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dc.contributor.authorStevens, Donald Robert, 1984-
dc.date.accessioned2010-09-06T21:30:12Z
dc.date.available2010-09-06T21:30:12Z
dc.date.issued2010-06
dc.identifier.urihttp://hdl.handle.net/1794/10694
dc.descriptionxi, 149 p. A print copy of this thesis is available through the UO Libraries. Search the library catalog for the location and call number.en_US
dc.description.abstractBetween the early 1900s and the 1952 U.S. Supreme Court case of United States v. Oregon State Medical Society, conflicts over the legality and permissibility of contract medicine raged in Oregon. Organized labor opposed the practice because it restricted their choice of physician, and because they resented mandatory wage deductions to pay for the contracts. Organized medicine resented contract medicine for its imposition of commercial power on physicians. The groups initially attempted to resolve the issue publicly through legislation, but procedural factors and a lack of group cohesiveness prevented a public solution. Beginning in the 1930s, the State Medical Society imposed its own private code of ethics on the medical services market to eliminate contract practice, and used the legislative process to preserve its independence to pursue a private sector solution. Ultimately, the Supreme Court allowed this approach, based partly on its view that medicine was distinct from business.en_US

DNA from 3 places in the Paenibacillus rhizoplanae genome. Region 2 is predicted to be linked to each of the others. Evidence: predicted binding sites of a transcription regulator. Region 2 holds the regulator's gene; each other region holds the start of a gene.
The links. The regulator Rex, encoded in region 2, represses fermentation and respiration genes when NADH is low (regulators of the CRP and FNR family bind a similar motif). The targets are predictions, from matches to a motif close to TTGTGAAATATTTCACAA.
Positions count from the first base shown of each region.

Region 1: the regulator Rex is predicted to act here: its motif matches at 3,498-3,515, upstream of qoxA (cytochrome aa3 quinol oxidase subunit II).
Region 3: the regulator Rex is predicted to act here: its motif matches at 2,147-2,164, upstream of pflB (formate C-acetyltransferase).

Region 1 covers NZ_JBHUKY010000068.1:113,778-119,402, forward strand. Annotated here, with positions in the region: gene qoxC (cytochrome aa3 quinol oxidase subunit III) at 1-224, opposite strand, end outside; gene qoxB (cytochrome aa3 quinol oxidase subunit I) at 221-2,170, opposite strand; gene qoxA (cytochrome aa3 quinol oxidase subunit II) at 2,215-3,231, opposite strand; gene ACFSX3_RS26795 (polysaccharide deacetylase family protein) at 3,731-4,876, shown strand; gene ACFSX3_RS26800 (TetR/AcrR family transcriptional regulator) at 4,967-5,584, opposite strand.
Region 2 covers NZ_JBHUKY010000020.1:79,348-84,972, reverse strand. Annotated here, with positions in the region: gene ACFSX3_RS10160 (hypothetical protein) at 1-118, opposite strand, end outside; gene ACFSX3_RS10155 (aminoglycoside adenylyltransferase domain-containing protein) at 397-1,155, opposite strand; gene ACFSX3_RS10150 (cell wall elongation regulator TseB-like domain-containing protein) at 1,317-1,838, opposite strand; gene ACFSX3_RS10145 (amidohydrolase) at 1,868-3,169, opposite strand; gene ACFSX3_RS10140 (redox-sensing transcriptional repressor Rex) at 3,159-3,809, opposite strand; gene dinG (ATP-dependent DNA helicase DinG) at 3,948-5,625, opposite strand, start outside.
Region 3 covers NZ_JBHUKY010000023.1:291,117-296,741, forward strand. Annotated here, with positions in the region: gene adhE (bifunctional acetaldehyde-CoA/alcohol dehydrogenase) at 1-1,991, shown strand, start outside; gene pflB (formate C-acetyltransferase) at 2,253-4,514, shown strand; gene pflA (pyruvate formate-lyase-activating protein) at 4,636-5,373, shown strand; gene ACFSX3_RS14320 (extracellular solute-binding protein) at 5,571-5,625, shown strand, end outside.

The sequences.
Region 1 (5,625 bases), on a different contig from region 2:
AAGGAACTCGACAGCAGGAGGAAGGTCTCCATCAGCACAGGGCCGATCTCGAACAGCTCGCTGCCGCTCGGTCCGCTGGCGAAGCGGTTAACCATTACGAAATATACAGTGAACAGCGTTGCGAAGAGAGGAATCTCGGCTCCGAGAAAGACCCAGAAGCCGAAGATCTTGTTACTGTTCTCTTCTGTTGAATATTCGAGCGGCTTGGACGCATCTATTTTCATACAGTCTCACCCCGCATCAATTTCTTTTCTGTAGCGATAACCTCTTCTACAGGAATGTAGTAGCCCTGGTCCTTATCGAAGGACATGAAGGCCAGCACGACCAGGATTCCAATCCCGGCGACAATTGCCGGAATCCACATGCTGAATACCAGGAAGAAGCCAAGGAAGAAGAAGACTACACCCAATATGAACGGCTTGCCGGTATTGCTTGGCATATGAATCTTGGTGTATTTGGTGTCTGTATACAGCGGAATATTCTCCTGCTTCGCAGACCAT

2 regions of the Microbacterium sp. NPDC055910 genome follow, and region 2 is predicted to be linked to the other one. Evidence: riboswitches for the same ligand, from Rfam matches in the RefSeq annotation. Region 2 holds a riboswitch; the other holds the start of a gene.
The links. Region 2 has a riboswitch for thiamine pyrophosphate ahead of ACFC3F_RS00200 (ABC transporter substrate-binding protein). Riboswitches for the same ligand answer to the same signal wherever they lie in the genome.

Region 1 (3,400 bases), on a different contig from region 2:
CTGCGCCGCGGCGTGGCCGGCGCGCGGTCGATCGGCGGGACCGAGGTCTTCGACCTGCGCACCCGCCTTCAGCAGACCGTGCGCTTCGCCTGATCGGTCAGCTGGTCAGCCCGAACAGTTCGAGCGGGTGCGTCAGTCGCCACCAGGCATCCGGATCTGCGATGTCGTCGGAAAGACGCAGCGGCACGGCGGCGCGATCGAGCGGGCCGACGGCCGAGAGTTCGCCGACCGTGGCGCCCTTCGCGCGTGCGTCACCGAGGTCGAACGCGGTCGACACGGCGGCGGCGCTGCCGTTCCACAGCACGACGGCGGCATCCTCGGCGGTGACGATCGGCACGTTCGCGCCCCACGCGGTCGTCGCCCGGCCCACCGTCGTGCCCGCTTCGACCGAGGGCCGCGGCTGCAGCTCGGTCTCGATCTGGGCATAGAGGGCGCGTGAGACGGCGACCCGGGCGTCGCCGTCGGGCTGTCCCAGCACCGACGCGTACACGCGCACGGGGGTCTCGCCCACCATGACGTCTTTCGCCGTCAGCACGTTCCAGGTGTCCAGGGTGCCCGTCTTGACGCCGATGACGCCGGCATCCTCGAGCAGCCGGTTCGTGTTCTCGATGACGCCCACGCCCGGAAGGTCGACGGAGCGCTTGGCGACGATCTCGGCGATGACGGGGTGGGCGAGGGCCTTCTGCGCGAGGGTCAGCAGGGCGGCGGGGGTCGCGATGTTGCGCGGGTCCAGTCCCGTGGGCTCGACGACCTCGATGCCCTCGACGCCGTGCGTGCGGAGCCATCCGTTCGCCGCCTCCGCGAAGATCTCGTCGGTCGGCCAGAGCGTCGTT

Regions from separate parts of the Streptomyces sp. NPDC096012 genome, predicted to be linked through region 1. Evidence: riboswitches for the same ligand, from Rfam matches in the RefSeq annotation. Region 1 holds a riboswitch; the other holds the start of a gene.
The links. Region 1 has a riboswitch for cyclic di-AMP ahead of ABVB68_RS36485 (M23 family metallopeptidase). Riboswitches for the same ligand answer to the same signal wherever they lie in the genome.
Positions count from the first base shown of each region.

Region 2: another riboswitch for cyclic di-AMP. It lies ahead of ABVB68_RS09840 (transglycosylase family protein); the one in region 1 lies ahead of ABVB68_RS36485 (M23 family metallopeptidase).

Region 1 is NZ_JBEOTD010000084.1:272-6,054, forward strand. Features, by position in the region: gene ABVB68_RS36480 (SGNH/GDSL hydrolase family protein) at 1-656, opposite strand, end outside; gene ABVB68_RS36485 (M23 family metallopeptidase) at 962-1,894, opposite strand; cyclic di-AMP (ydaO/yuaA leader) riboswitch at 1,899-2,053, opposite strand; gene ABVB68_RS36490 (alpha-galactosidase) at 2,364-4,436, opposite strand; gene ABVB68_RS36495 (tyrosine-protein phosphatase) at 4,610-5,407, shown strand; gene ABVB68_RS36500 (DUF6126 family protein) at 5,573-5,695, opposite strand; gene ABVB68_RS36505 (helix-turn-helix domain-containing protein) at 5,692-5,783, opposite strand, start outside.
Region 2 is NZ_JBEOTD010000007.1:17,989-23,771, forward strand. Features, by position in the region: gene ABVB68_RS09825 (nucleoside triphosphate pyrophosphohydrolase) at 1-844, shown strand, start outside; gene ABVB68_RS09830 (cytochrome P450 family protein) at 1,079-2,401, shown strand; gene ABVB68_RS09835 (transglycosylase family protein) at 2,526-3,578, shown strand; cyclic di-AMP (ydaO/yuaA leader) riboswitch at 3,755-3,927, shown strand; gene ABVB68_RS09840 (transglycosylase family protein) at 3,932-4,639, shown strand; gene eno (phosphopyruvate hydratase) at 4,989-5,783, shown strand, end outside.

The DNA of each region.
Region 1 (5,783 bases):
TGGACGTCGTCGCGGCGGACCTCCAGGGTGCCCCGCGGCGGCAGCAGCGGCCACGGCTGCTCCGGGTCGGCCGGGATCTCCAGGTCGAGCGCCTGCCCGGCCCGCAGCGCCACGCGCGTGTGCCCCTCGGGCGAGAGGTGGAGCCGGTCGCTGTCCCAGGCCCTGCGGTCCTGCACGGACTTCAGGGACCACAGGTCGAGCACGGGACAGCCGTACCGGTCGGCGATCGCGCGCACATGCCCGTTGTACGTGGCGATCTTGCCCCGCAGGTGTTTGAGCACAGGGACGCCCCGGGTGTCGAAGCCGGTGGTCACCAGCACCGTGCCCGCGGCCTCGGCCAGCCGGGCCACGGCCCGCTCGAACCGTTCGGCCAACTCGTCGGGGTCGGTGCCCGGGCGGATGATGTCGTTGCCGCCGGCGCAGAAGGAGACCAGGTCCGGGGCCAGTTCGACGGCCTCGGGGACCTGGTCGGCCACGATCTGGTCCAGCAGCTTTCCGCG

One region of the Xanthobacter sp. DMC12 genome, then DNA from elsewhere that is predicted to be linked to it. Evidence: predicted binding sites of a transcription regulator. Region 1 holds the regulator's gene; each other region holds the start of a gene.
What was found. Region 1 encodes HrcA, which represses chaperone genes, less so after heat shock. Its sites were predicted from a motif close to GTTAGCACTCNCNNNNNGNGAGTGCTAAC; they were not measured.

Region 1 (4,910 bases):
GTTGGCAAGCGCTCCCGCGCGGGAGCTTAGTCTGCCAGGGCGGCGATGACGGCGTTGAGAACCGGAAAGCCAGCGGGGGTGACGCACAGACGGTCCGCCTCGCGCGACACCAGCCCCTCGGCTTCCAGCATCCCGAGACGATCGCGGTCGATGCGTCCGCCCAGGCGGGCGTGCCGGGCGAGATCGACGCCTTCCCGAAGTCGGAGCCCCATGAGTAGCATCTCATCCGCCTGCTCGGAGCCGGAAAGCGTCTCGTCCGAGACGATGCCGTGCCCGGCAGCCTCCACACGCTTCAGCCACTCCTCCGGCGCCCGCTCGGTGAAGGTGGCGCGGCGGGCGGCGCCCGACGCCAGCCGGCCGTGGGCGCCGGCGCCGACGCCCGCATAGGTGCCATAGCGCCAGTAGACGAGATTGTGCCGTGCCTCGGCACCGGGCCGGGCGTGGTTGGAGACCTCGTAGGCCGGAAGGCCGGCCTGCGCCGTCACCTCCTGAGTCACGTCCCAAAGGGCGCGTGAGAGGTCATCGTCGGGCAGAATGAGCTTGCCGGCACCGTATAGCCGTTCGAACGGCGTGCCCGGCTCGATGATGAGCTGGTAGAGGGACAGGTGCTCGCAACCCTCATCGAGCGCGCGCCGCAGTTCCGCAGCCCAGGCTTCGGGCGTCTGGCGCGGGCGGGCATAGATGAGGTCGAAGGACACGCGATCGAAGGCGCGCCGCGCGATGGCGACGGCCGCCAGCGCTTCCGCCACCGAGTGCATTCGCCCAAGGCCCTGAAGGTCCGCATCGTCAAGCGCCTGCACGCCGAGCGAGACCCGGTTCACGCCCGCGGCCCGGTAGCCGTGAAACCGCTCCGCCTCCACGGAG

dc.description.sponsorshipCommittee in Charge: Dr. Daniel Pope, Chair; Dr. Glenn May; Dr. James Mohren_US
dc.language.isoen_USen_US
dc.publisherUniversity of Oregonen_US
dc.relation.ispartofseriesUniversity of Oregon theses, Dept. of History, M.A., 2010;
dc.subjectMedical care -- Oregon -- History -- 20th century
dc.titlePublic Statutes, Private Codes: Organized Labor, Organized Medicine, and the Regulation of Contract Medicine in Oregon, 1906-1952en_US
dc.title.alternativeOrganized Medicine, and the Regulation of Contract Medicine in Oregon, 1906-1952en_US
dc.typeThesisen_US


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